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Why Seniors Should Divide Their Homes Into Zones of Function

When occupational therapist Sue Paul was a child, she remembers spending time with her grandmother, who always sat in one recliner in her home. Within reach of that recliner was everything she may need: magazines, the phone, snacks, a sweater, a box of tissues. While this may seem like a smart idea—it can be difficult for older people to move around, and this practice would limit the need to—Paul, now a healthcare professional, says for those who are aging, sick and/or cognitively impaired (and especially those living at home with dementia), creating a “nest” of all their things may actually be hurting them. In fact, in the long run, lack of movement and a disorganized environment can impede performance, whereas getting up to complete a variety of tasks throughout the day (eating, practicing personal hygiene, etc.) can promote cognition and function.

 

Paul’s suggestion? Break free from one’s nest and establish five “zones of function” throughout the house to encourage a senior, whether he or she has dementia or not, to get on their feet frequently, thereby exercising their bodies and minds. Here are the five zones, which a senior’s children, family member or caregiver can help him or her create:

 

The Nutrition Zone

Rather than eating all their meals in a recliner and/or in front of the TV, seniors with cognitive impairment should eat in the nutrition zone—a table with a solid, upright chair to strengthen the core and promote digestion. The table should be clear of clutter from other activities, but a pitcher of water can be left on the table to remind the senior to drink, as can medication, which is often taken with food.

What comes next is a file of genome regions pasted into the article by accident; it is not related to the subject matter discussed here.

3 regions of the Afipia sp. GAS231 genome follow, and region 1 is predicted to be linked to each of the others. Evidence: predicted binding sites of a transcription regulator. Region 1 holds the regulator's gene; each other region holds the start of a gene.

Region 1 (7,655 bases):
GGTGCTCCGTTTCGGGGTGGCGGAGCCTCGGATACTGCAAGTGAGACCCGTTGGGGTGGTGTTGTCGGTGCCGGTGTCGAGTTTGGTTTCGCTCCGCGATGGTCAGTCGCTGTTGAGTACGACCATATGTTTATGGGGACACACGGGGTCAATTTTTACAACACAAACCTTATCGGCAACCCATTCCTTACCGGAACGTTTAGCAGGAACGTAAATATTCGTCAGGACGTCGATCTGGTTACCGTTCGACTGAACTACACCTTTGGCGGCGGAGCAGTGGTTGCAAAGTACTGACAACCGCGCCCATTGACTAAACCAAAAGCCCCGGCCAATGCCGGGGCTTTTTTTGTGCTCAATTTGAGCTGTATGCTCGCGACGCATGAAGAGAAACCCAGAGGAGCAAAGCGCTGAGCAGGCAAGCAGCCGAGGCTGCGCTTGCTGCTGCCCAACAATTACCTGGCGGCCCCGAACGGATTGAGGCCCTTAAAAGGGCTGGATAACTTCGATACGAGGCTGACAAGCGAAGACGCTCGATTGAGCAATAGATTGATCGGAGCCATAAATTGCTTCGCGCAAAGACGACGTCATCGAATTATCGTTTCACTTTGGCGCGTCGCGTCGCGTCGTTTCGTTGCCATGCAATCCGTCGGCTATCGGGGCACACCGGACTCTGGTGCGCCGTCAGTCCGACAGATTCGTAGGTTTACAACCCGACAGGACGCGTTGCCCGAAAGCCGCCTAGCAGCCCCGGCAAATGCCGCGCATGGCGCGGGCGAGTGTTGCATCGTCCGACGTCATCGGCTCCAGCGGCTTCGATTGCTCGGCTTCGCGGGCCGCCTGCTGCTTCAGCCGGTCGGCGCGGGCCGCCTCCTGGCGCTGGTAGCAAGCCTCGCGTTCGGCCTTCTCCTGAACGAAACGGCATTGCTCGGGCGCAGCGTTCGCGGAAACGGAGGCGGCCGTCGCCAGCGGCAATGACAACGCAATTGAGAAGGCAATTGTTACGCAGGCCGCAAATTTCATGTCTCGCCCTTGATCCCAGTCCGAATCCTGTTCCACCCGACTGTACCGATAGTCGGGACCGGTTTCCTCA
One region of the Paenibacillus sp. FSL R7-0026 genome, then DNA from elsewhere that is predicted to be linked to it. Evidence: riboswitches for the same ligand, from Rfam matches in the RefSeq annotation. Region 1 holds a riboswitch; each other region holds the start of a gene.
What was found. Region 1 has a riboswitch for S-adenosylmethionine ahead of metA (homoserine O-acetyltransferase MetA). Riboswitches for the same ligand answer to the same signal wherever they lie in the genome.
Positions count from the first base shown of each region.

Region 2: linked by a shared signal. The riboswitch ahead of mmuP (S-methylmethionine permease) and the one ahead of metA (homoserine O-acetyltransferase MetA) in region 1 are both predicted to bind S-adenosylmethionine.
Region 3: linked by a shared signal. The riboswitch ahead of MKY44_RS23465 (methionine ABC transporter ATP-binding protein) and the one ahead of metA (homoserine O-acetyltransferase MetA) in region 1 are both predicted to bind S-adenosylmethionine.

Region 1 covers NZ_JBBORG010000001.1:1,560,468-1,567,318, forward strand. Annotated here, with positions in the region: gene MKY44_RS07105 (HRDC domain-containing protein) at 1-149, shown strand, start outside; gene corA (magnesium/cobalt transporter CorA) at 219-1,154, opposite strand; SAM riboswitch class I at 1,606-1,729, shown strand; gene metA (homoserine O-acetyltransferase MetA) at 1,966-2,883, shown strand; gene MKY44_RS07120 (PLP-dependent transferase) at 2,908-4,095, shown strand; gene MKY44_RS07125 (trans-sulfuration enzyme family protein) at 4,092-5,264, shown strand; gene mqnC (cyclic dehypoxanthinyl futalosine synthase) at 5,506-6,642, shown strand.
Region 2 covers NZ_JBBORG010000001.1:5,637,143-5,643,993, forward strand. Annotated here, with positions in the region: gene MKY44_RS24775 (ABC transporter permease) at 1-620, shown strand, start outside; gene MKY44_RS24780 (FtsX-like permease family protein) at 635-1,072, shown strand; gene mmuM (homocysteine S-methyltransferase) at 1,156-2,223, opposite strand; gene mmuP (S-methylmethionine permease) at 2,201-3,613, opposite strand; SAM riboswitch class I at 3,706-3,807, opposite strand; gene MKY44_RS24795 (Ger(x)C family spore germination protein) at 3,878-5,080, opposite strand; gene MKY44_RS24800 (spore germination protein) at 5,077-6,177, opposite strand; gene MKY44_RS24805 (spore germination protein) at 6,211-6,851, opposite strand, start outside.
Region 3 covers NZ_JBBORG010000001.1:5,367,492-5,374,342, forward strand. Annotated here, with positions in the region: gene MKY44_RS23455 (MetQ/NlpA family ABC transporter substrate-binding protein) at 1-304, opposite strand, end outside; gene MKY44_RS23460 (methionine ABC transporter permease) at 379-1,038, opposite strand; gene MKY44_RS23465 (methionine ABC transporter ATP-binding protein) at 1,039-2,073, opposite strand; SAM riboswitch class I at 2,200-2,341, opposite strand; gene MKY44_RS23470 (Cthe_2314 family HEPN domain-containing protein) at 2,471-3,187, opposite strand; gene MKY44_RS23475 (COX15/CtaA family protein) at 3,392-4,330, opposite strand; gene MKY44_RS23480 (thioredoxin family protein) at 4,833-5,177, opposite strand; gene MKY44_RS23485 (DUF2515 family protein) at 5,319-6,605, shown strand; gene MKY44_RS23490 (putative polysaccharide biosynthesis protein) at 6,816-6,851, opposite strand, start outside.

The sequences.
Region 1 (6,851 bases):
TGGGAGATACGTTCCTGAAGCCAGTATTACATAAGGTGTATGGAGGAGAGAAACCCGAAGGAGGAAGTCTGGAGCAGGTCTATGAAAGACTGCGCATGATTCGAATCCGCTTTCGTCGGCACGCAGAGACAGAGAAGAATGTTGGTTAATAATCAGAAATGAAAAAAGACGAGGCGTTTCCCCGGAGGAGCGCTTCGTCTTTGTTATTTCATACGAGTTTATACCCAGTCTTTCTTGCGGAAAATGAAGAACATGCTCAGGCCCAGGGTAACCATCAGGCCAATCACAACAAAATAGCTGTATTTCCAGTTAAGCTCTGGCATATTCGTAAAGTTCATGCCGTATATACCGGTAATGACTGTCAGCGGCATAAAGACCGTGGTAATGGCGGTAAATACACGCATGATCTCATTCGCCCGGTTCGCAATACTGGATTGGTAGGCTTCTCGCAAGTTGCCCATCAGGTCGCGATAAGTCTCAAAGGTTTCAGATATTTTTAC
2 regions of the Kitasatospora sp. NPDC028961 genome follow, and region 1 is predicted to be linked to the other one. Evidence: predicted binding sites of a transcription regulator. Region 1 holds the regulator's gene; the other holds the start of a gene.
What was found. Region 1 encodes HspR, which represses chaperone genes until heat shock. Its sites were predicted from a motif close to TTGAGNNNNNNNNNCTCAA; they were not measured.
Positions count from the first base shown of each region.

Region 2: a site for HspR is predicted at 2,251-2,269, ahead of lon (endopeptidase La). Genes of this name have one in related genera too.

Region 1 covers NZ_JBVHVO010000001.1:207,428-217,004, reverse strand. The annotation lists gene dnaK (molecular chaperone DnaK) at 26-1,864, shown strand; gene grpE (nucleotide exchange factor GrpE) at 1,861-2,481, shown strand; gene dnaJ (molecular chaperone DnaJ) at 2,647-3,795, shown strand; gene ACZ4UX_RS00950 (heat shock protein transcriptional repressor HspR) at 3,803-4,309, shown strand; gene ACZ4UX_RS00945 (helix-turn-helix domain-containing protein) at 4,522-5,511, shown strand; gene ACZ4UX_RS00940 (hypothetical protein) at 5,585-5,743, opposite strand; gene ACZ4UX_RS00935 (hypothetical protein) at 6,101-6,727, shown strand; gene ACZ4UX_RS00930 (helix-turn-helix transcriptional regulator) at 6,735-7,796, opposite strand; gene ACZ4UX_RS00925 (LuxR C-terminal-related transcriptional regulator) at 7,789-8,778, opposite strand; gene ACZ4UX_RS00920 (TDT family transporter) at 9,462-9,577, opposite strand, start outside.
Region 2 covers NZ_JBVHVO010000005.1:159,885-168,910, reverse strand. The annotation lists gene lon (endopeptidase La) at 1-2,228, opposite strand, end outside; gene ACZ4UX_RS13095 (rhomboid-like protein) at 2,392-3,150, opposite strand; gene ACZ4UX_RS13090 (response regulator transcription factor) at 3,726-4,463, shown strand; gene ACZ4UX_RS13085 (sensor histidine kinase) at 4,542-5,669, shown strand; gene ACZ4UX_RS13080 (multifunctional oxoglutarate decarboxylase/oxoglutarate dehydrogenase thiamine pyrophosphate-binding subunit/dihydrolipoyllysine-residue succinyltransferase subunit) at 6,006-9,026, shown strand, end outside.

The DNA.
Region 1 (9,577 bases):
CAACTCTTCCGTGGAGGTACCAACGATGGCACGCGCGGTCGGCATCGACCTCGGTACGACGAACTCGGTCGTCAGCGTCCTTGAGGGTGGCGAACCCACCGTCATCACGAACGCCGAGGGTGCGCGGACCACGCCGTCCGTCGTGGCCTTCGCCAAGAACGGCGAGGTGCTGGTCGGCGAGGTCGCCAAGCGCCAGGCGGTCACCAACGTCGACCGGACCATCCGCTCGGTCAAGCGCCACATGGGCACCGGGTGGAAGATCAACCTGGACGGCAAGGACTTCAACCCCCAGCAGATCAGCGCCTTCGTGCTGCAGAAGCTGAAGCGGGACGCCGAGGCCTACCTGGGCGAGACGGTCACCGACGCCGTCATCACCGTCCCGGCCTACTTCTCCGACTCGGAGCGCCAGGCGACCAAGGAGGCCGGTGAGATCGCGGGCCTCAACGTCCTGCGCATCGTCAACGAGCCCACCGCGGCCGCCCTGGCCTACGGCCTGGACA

The Self-Care Zone

This zone can actually be one or two zones—usually the bathroom and sometimes the bedroom as well. Like the nutrition zone, the self-care zone should be kept free of items not related to self-care, but everything a senior may need (toothpaste, shampoo, soap, comb, razor and essential skincare items) should be kept in plain sight to help him or her stay on task. In the bedroom, a dressing station with a solid chair can be beneficial.

 

The Life-Management Zone

Even if taking care of routines, schedules and financial matters may require caregiver supervision, a person living with dementia should stay involved in the logistics of his or her life as much as possible. While this zone can be an office, it can also be a small desk where paperwork is kept. Keep a trashcan nearby, as well as labeled bins or folders. Make sure the space is well lit, and consider having a large desk calendar to help with orientation and scheduling.

 

The Exercise Zone

Everyone knows movement and exercise are important, but for people of all ages, that’s often easier said than done. So, having a space dedicated to moving your body, where there are no other distractions (snacks, books, TV) can be helpful. Many people already have a piece of exercise equipment such as a treadmill or bike, so can design their exercise zone around that space. Keep any equipment (dumbbells, resistance bands, etc.) in a box or bin above knee level, and bring in a table or chair to help facilitate standing and balance. Written exercise programs or a device with fitness videos can be kept on hand.

 

The Calm Zone

Lastly, everyone needs a space where they don’t need to worry about being productive. In the calm zone—which is usually a bedroom—seniors meditate, rest and sleep. Decorate the room with familiar photos, pictures and memorabilia, but again, keep items not conducive to rest out. Seniors should try, whenever possible, to limit sleep to the bed; while recliners can be comfortable, the bent position they put your body in isn’t the best. To promote even more calm, consider adding a weighted blanket on the bed and a source of white noise.

 

Source: https://www.seniorlivingforesight.net/designing-for-dementia-big-birds-nest-and-the-five-zones-of-function/